RogerBW's Blog

The Left Hand of Darkness, Ursula K. Le Guin 27 February 2017

1969 Hugo- and Nebula-award-winning science fiction. Genly Ai is a human emissary to the world of Winter, sent to bring it into star-travelling civilisation. The natives change gender as part of their life cycle. And this is a problem for him.

This is a book I've always found tough going, but not for the bits most people do. Other readers have reported bogging down in the legends, but I really liked them and could have done with more; it's the core story that dragged for me, as the native lord Estraven slowly, slowly breaks down Genly Ai's preoccupation with the gender binary. Yes, I get the message, you can stop pounding it in now, especially since you've contrived this entire situation just to make your Message the inevitably right answer. (This is, in fact, the best way to get me to change my views away from the author's favoured attitude; I get stubborn.)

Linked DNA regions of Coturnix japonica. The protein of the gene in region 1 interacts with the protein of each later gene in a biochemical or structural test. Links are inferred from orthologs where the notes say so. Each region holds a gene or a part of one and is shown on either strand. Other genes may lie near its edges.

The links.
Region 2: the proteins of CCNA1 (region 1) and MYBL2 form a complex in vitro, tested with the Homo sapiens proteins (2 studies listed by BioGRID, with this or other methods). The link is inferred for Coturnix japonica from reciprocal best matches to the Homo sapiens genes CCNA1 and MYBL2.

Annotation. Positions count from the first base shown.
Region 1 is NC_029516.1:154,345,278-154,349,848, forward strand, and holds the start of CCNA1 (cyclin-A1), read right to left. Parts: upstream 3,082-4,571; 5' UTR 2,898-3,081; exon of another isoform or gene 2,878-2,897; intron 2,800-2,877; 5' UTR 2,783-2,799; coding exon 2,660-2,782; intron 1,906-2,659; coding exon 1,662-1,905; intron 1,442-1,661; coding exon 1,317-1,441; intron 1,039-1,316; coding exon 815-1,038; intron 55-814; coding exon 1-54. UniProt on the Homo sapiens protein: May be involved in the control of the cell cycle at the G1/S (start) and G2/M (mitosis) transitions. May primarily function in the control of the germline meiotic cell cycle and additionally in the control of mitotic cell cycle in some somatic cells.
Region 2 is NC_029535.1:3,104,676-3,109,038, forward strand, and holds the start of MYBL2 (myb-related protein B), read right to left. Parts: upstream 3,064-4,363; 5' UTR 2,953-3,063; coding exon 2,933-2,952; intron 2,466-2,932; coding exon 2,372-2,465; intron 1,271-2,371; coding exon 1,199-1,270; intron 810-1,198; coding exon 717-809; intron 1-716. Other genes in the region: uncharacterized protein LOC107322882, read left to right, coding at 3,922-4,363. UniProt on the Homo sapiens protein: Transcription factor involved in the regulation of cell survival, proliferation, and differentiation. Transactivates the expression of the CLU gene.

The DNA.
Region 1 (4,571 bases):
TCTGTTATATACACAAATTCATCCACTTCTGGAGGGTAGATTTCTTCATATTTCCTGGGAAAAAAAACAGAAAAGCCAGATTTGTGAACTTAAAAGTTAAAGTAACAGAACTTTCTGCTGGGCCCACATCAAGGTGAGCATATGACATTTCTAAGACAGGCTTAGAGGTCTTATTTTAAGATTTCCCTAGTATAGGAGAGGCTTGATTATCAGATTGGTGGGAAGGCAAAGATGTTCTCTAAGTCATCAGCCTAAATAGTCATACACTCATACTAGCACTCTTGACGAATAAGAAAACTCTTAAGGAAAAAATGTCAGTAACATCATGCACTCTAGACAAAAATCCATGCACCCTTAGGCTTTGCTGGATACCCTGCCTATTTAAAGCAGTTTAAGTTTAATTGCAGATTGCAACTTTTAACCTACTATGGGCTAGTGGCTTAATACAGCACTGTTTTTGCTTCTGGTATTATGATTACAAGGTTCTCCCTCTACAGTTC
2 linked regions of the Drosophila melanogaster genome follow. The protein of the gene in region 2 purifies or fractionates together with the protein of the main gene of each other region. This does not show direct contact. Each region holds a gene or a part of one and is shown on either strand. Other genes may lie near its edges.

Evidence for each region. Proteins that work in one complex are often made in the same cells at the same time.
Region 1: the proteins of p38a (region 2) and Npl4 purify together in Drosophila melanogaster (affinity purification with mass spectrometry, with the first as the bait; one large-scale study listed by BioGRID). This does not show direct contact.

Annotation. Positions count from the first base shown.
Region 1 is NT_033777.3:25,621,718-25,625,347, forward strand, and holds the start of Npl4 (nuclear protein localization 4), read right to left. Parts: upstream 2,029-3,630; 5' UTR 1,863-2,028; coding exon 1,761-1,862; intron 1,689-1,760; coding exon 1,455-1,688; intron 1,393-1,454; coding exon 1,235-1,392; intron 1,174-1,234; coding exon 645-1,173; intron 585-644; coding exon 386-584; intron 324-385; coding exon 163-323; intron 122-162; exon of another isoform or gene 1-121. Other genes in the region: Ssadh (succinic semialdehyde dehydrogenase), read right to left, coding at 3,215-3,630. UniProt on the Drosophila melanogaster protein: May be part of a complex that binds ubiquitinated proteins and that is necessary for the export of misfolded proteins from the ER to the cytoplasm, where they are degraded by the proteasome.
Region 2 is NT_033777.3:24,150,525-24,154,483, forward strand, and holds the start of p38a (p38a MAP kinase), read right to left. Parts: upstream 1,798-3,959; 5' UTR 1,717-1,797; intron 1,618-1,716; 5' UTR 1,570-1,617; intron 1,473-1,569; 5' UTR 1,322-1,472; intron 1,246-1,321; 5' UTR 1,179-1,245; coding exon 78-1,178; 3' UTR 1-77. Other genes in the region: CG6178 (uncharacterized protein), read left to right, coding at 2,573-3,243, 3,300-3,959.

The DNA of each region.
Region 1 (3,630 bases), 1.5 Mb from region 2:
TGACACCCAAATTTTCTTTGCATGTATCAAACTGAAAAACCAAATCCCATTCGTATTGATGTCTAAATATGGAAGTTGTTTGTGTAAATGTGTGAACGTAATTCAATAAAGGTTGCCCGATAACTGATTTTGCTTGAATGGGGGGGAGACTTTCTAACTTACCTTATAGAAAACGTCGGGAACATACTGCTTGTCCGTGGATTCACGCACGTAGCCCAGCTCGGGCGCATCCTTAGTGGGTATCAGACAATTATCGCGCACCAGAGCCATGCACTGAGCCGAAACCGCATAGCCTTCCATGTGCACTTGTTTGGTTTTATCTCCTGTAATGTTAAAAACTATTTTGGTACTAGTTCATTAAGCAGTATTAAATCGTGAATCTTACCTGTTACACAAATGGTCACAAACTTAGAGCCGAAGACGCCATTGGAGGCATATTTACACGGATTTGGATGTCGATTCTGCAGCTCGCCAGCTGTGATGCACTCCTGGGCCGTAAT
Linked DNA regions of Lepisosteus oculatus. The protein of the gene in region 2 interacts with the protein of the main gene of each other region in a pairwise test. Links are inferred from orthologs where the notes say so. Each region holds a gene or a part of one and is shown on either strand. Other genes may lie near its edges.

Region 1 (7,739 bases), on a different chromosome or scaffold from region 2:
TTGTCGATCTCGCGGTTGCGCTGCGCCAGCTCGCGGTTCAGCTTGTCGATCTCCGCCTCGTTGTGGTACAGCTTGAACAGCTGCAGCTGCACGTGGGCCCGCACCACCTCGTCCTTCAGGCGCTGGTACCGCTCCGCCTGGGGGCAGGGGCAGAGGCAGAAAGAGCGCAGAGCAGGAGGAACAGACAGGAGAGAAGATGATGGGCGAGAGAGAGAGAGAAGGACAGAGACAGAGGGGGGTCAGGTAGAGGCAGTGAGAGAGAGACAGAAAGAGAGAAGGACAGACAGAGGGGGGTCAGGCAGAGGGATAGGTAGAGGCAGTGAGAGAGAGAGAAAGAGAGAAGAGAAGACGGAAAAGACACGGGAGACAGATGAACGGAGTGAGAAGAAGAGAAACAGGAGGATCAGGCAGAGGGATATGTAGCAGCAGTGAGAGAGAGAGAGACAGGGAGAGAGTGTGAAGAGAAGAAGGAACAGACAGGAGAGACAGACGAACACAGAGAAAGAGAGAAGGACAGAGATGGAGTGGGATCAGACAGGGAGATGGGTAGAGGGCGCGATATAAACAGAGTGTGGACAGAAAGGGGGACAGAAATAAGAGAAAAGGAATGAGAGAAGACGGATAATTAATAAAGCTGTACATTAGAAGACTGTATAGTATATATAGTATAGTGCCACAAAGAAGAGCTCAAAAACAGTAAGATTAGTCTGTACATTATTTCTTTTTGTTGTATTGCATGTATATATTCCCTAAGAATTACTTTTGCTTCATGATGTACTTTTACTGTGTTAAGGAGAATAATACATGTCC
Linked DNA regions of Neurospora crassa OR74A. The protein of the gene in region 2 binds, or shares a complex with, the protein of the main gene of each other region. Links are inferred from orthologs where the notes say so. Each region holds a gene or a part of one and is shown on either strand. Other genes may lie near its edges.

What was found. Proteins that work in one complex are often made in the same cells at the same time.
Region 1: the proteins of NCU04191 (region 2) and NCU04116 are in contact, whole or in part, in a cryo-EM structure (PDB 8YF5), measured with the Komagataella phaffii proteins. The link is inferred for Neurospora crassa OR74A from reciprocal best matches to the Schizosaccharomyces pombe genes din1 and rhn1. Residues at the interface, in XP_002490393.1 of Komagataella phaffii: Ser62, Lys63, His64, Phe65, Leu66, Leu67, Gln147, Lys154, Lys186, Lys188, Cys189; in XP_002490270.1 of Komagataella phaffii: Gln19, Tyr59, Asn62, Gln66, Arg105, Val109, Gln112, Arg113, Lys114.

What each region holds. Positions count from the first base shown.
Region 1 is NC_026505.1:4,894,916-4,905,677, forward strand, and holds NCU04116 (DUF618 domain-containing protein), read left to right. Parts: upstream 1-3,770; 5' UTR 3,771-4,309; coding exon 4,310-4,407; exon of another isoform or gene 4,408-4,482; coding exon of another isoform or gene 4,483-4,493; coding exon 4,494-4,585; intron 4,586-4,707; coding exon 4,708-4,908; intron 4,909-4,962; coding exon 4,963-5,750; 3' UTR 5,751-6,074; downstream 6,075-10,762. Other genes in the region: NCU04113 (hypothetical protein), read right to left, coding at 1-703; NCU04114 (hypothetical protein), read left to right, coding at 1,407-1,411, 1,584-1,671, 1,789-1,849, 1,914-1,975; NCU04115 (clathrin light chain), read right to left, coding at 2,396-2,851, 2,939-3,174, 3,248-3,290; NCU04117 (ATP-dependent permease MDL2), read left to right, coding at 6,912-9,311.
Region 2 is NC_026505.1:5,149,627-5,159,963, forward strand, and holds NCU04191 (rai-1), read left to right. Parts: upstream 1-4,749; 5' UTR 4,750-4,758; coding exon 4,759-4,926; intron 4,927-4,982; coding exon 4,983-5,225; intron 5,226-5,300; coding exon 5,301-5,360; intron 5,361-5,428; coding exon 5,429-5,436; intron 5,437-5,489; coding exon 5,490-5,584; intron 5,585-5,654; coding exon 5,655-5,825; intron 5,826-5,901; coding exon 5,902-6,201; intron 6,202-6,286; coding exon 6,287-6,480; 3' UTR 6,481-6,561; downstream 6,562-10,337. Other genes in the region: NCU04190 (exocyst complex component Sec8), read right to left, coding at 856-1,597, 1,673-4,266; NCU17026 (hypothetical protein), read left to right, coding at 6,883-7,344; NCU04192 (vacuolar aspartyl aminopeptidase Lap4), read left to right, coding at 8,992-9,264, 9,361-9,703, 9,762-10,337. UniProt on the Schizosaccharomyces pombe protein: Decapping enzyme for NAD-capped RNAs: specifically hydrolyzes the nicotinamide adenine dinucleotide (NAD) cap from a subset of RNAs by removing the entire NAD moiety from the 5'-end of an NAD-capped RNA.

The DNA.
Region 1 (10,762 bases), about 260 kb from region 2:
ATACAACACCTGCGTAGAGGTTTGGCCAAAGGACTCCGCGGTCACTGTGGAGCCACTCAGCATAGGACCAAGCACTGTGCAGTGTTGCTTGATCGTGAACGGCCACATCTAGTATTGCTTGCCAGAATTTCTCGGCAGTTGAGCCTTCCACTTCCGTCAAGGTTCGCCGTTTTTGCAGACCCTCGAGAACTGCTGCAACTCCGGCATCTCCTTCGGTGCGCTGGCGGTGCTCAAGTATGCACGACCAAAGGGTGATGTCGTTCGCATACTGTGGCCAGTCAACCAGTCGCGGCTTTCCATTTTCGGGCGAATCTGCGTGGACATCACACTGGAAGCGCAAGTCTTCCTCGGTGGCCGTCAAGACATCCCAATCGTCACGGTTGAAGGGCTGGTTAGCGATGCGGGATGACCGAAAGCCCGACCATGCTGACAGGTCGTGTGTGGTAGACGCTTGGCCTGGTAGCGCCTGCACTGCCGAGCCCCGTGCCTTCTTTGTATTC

Much like 1965's Dune, there's precious little science in this science fiction. If the gender changing were explained as magic rather than hormones it wouldn't make any difference to the story. However, for a supposedly feminist book this is chock full of what we'd now call gender essentialism: any female anywhere will interact with the world this way, any male anywhere will do it that way, and culture, even the enlightened culture of galactic civilisation, is irrelevant: it's all pre-determined. "A man wants his virility regarded, a woman wants her femininity appreciated, however indirect and subtle the indications of regard and appreciation." And the only possible way to get away from that is to be a sex-changing alien!

In 1969, soft science fiction was a new and growing trend within SF; books that suggested that the Big Interstellar Polity (probably an empire) might have something to learn from the natives were unusual; books that suggested that people might be impermanently-gendered but still people were un-heard-of. These things are all now embedded in our mental and cultural lexica, in large part because of the success and popularity of this book, but as a result a book that rests so heavily on presenting them as a new idea tends in my mind to flop a bit.

Reread for Neil Bowers' Hugo-Nebula Joint Winners Reread.

See also:
Unfinished Books of 2014

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